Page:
October 31, 2007, 11:47 AM
I don't have the citation handy, but the Supreme Court has upheld that the citizen retains the right of self defense against unlawful attack, even if that attack is undertaken by officers of the law.

As I recall, the case was from the 1800's, in Texas(? possibly explaining that Texas law) and the issue was that the marshall(?) sheriff(?) and posse had fired upon the person they were supposed to arrest from ambush, completely suprising the subject.

The subject returned fire, killing one or more members of the posse. After the subject was eventually captured, he was additionally charged with the murder of those members of the posse.

The long and the short of it was that the posse's attack was basically an unlawful attempt to kill the subject rather than arrest him, and that he was certainly justified in preventing his own unlawful death.

AFAIK, this case still stands in force, and has implications on no knock raids, should someone ever manage to survive returning fire in one.

ArmedBear
October 31, 2007, 11:49 AM
Anyone know someone who has had off-duty cops pick a fight with him in a bar, then proceed to brawl with him and his wife?

I did.

Want to guess what happened to those cops?

Compare and contrast to what would happen to me if I went to a bar with a few buddies and started a full-on brawl where people got hurt... For that matter, that's something that has never sounded fun to me, but apparently it did to these guys.

Sure, morally, you can shoot someone who threatens your life. But pray you have plenty of witnesses who aren't cops.

Blackfork
October 31, 2007, 12:23 PM
A woman shot a SWAT officer when he broke through a window and landed on top of her and her baby. She shot him in the throat and he has been in critical condition.

Charges have been filed that she KNEW she was shooting a police officer, though SWAT tactics are deliberatly designed to confuse, disorient, et, et.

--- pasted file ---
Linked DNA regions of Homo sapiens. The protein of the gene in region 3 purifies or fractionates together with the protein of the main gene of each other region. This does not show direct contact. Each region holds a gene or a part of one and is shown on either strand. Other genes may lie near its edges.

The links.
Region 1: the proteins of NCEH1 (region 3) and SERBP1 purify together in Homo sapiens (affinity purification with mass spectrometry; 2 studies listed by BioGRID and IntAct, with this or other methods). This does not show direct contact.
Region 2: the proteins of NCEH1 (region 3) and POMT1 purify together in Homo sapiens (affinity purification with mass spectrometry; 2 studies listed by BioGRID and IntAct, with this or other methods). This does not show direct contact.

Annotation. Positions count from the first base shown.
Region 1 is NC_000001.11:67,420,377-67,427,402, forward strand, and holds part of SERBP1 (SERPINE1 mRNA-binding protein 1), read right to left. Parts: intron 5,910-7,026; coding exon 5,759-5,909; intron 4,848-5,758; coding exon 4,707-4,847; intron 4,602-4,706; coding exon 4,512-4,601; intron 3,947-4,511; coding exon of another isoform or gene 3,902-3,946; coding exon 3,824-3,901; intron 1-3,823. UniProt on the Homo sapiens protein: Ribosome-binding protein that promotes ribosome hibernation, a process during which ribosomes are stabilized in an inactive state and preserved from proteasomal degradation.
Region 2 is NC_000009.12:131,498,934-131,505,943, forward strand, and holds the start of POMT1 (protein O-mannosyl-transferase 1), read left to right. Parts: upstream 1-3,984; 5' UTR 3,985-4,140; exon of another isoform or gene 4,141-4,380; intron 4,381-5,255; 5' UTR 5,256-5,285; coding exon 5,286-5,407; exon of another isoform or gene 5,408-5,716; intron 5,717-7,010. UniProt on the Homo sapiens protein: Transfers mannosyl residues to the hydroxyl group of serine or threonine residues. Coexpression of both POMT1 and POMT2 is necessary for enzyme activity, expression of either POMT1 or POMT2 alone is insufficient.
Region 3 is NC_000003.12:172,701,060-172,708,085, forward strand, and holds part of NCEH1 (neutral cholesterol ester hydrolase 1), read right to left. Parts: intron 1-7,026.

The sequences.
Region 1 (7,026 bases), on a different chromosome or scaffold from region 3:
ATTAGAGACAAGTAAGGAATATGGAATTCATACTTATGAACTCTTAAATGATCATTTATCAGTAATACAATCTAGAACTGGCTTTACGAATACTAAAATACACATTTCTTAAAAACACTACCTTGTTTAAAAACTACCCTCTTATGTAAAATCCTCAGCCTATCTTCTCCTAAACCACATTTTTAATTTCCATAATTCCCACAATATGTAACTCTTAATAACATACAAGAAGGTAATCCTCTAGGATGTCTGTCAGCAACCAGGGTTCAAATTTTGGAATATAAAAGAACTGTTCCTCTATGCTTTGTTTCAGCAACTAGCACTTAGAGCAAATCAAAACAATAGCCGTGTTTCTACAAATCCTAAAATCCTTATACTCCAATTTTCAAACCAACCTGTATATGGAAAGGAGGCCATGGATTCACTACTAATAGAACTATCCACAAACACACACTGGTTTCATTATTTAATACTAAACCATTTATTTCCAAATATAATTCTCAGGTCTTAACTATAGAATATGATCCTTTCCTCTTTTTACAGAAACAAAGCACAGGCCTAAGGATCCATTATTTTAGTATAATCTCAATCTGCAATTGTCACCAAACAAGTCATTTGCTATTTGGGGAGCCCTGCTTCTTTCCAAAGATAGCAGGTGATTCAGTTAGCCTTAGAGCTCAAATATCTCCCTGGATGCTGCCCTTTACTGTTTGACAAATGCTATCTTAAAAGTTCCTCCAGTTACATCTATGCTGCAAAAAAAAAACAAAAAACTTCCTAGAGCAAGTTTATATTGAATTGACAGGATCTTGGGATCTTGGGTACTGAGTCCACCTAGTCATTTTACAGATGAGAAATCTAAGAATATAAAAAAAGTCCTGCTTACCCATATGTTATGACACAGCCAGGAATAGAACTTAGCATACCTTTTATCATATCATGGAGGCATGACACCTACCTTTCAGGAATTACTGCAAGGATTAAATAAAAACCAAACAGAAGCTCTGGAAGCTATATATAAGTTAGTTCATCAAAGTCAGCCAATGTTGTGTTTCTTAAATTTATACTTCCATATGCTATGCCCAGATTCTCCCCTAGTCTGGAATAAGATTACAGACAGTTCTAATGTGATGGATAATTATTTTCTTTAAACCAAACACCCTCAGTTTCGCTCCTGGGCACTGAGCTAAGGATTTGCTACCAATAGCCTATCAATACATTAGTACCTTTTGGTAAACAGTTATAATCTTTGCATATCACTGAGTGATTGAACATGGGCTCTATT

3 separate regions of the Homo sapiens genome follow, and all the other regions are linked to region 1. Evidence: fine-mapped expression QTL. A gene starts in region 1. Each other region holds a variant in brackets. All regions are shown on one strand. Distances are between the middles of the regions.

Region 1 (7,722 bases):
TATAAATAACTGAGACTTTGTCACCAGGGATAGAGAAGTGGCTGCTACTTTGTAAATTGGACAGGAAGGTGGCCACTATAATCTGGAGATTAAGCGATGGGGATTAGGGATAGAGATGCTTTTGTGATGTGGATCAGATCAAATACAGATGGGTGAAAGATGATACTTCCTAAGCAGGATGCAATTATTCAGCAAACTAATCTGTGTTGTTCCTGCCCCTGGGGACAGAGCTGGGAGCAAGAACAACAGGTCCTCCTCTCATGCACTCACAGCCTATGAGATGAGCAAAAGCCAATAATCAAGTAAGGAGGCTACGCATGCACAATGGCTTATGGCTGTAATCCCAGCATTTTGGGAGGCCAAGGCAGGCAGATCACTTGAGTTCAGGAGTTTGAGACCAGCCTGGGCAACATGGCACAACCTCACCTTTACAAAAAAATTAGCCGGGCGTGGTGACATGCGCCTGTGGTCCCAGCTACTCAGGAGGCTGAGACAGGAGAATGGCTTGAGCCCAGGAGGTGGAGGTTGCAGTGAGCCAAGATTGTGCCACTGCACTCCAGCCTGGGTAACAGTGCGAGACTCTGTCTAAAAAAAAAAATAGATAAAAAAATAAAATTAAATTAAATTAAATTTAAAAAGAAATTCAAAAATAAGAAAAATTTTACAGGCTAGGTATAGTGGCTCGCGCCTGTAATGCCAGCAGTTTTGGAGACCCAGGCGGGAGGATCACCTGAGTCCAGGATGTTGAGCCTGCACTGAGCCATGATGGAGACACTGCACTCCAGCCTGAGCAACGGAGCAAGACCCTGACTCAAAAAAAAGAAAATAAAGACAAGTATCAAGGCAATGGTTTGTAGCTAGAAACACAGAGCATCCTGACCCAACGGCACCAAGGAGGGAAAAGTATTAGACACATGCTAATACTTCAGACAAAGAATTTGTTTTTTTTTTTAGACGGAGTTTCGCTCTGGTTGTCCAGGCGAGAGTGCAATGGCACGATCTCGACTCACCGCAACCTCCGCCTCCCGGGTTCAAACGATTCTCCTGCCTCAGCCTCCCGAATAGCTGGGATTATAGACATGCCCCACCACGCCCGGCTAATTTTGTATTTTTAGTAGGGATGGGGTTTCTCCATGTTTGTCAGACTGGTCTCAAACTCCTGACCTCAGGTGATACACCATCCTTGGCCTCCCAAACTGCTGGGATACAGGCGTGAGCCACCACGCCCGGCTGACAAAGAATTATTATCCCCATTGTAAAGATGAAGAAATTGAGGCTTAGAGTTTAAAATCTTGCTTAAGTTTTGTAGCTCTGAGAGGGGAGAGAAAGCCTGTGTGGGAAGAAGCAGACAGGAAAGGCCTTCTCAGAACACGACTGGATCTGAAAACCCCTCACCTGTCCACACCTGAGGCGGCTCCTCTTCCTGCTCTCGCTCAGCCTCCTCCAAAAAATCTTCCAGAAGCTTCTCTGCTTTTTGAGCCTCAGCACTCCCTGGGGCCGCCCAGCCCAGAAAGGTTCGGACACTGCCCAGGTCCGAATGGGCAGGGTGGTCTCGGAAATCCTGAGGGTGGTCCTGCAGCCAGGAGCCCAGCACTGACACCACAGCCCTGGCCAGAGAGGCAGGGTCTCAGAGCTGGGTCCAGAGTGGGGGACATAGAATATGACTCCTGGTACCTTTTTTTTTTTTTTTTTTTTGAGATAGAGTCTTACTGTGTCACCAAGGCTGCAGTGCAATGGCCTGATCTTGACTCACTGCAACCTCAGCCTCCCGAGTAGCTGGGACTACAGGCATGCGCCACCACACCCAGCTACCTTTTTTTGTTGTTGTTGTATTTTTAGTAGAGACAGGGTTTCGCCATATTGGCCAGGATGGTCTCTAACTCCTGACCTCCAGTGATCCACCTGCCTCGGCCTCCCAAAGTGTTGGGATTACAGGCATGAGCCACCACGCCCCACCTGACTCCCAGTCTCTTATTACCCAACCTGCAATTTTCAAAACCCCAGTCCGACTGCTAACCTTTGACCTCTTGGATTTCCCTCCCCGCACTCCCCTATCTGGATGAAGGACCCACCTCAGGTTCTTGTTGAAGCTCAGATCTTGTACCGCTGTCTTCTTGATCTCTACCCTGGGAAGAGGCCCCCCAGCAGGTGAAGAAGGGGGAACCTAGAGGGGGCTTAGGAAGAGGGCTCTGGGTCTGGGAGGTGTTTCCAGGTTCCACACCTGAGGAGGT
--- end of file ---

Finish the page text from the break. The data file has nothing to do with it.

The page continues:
It will be interesting to see how this sorts out. Might be a moot point if the prosecutor and judge overload her with charges and bail bond amounts until she is coerced into "settling" for a lesser charge. That's pretty common.

If you shoot a policeman, right or wrong, you better be prepared to sacrifice your life and the life and financial status of your family.

Deanimator
October 31, 2007, 12:36 PM
If you shoot a policeman, right or wrong, you better be prepared to sacrifice your life and the life and financial status of your family.
If I ever have to shoot a policeman, you have a 100% guarantee that I'll be suing the individual cop (or his estate), his supervisor(s), the police department, the city and anybody else within the effective radius of a 50megaton fusion device that even KIND OF, MIGHT have some legal liability.

The ONLY reason I would shoot a cop would be because he was engaged in an unlawful attempt to kill or maim me. Those are both criminal acts and civil torts, and I would go after EVERYONE with ANY responsibility, without mercy or compassion.

XD_fan
October 31, 2007, 12:44 PM
This is exactly why the concept of para-military police and no-knock warrants are wrong.

OpFlash
October 31, 2007, 12:52 PM